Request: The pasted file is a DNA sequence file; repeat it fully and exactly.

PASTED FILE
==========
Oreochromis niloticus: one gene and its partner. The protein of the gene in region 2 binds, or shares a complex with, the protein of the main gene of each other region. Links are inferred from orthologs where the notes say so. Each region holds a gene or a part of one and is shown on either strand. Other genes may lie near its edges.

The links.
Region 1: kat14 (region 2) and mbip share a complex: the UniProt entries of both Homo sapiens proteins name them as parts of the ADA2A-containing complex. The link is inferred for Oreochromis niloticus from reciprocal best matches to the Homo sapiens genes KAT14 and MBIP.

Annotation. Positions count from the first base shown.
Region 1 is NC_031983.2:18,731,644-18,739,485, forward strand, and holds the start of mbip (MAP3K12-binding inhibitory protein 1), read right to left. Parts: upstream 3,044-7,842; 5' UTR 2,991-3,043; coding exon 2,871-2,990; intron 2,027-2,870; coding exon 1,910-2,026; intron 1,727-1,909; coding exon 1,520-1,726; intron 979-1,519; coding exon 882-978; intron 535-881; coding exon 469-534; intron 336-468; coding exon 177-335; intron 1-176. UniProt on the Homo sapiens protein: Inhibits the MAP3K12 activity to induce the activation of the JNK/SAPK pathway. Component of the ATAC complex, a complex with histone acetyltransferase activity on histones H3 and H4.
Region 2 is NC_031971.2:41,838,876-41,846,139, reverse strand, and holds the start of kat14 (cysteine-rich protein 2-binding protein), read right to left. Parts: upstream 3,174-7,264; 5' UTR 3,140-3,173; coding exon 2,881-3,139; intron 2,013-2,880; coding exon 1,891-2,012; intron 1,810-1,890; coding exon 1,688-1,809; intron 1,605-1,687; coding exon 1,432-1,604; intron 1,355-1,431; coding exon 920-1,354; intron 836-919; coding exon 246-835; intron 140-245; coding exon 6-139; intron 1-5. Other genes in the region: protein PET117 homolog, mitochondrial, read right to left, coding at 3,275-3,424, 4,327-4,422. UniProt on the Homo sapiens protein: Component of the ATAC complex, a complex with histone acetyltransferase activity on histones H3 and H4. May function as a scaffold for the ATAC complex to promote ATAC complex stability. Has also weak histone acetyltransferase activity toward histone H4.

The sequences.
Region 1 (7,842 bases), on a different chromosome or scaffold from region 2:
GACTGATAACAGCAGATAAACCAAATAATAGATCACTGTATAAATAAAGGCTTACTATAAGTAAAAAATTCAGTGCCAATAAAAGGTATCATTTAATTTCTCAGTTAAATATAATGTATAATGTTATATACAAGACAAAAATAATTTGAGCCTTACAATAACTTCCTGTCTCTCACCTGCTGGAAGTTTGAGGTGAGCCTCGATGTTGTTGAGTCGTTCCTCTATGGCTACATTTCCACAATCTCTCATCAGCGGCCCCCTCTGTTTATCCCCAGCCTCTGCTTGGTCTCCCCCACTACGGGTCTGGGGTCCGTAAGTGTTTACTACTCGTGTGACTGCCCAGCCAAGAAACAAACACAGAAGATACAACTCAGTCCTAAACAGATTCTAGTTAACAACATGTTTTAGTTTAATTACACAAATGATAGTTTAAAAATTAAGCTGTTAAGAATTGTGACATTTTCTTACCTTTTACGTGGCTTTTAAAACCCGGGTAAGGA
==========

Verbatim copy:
Oreochromis niloticus: one gene and its partner. The protein of the gene in region 2 binds, or shares a complex with, the protein of the main gene of each other region. Links are inferred from orthologs where the notes say so. Each region holds a gene or a part of one and is shown on either strand. Other genes may lie near its edges.

The links.
Region 1: kat14 (region 2) and mbip share a complex: the UniProt entries of both Homo sapiens proteins name them as parts of the ADA2A-containing complex. The link is inferred for Oreochromis niloticus from reciprocal best matches to the Homo sapiens genes KAT14 and MBIP.

Annotation. Positions count from the first base shown.
Region 1 is NC_031983.2:18,731,644-18,739,485, forward strand, and holds the start of mbip (MAP3K12-binding inhibitory protein 1), read right to left. Parts: upstream 3,044-7,842; 5' UTR 2,991-3,043; coding exon 2,871-2,990; intron 2,027-2,870; coding exon 1,910-2,026; intron 1,727-1,909; coding exon 1,520-1,726; intron 979-1,519; coding exon 882-978; intron 535-881; coding exon 469-534; intron 336-468; coding exon 177-335; intron 1-176. UniProt on the Homo sapiens protein: Inhibits the MAP3K12 activity to induce the activation of the JNK/SAPK pathway. Component of the ATAC complex, a complex with histone acetyltransferase activity on histones H3 and H4.
Region 2 is NC_031971.2:41,838,876-41,846,139, reverse strand, and holds the start of kat14 (cysteine-rich protein 2-binding protein), read right to left. Parts: upstream 3,174-7,264; 5' UTR 3,140-3,173; coding exon 2,881-3,139; intron 2,013-2,880; coding exon 1,891-2,012; intron 1,810-1,890; coding exon 1,688-1,809; intron 1,605-1,687; coding exon 1,432-1,604; intron 1,355-1,431; coding exon 920-1,354; intron 836-919; coding exon 246-835; intron 140-245; coding exon 6-139; intron 1-5. Other genes in the region: protein PET117 homolog, mitochondrial, read right to left, coding at 3,275-3,424, 4,327-4,422. UniProt on the Homo sapiens protein: Component of the ATAC complex, a complex with histone acetyltransferase activity on histones H3 and H4. May function as a scaffold for the ATAC complex to promote ATAC complex stability. Has also weak histone acetyltransferase activity toward histone H4.

The sequences.
Region 1 (7,842 bases), on a different chromosome or scaffold from region 2:
GACTGATAACAGCAGATAAACCAAATAATAGATCACTGTATAAATAAAGGCTTACTATAAGTAAAAAATTCAGTGCCAATAAAAGGTATCATTTAATTTCTCAGTTAAATATAATGTATAATGTTATATACAAGACAAAAATAATTTGAGCCTTACAATAACTTCCTGTCTCTCACCTGCTGGAAGTTTGAGGTGAGCCTCGATGTTGTTGAGTCGTTCCTCTATGGCTACATTTCCACAATCTCTCATCAGCGGCCCCCTCTGTTTATCCCCAGCCTCTGCTTGGTCTCCCCCACTACGGGTCTGGGGTCCGTAAGTGTTTACTACTCGTGTGACTGCCCAGCCAAGAAACAAACACAGAAGATACAACTCAGTCCTAAACAGATTCTAGTTAACAACATGTTTTAGTTTAATTACACAAATGATAGTTTAAAAATTAAGCTGTTAAGAATTGTGACATTTTCTTACCTTTTACGTGGCTTTTAAAACCCGGGTAAGGA